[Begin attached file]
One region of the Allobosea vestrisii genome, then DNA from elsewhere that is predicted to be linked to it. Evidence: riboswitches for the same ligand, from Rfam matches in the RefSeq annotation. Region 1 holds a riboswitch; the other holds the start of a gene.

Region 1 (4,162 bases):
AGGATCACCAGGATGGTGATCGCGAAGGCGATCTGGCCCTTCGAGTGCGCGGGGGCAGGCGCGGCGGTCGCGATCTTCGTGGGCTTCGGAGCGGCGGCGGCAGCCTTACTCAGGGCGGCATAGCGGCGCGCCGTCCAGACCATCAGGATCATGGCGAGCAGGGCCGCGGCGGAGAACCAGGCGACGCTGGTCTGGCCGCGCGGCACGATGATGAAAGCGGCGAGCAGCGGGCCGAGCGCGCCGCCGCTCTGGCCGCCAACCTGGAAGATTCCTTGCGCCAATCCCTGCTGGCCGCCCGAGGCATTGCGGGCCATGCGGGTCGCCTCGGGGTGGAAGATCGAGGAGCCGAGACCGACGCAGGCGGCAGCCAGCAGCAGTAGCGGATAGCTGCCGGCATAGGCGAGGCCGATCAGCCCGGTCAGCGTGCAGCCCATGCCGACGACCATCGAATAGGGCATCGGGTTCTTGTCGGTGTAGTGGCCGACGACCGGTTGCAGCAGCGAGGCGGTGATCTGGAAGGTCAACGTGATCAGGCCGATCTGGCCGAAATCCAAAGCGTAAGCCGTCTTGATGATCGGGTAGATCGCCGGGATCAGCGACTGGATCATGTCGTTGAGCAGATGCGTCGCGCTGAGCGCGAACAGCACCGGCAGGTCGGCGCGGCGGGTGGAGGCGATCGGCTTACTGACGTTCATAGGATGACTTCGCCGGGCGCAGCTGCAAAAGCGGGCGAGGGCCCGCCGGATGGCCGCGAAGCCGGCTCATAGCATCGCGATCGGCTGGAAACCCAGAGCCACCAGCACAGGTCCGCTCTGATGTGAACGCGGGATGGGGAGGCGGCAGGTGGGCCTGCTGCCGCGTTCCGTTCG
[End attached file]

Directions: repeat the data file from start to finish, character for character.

One region of the Allobosea vestrisii genome, then DNA from elsewhere that is predicted to be linked to it. Evidence: riboswitches for the same ligand, from Rfam matches in the RefSeq annotation. Region 1 holds a riboswitch; the other holds the start of a gene.

Region 1 (4,162 bases):
AGGATCACCAGGATGGTGATCGCGAAGGCGATCTGGCCCTTCGAGTGCGCGGGGGCAGGCGCGGCGGTCGCGATCTTCGTGGGCTTCGGAGCGGCGGCGGCAGCCTTACTCAGGGCGGCATAGCGGCGCGCCGTCCAGACCATCAGGATCATGGCGAGCAGGGCCGCGGCGGAGAACCAGGCGACGCTGGTCTGGCCGCGCGGCACGATGATGAAAGCGGCGAGCAGCGGGCCGAGCGCGCCGCCGCTCTGGCCGCCAACCTGGAAGATTCCTTGCGCCAATCCCTGCTGGCCGCCCGAGGCATTGCGGGCCATGCGGGTCGCCTCGGGGTGGAAGATCGAGGAGCCGAGACCGACGCAGGCGGCAGCCAGCAGCAGTAGCGGATAGCTGCCGGCATAGGCGAGGCCGATCAGCCCGGTCAGCGTGCAGCCCATGCCGACGACCATCGAATAGGGCATCGGGTTCTTGTCGGTGTAGTGGCCGACGACCGGTTGCAGCAGCGAGGCGGTGATCTGGAAGGTCAACGTGATCAGGCCGATCTGGCCGAAATCCAAAGCGTAAGCCGTCTTGATGATCGGGTAGATCGCCGGGATCAGCGACTGGATCATGTCGTTGAGCAGATGCGTCGCGCTGAGCGCGAACAGCACCGGCAGGTCGGCGCGGCGGGTGGAGGCGATCGGCTTACTGACGTTCATAGGATGACTTCGCCGGGCGCAGCTGCAAAAGCGGGCGAGGGCCCGCCGGATGGCCGCGAAGCCGGCTCATAGCATCGCGATCGGCTGGAAACCCAGAGCCACCAGCACAGGTCCGCTCTGATGTGAACGCGGGATGGGGAGGCGGCAGGTGGGCCTGCTGCCGCGTTCCGTTCG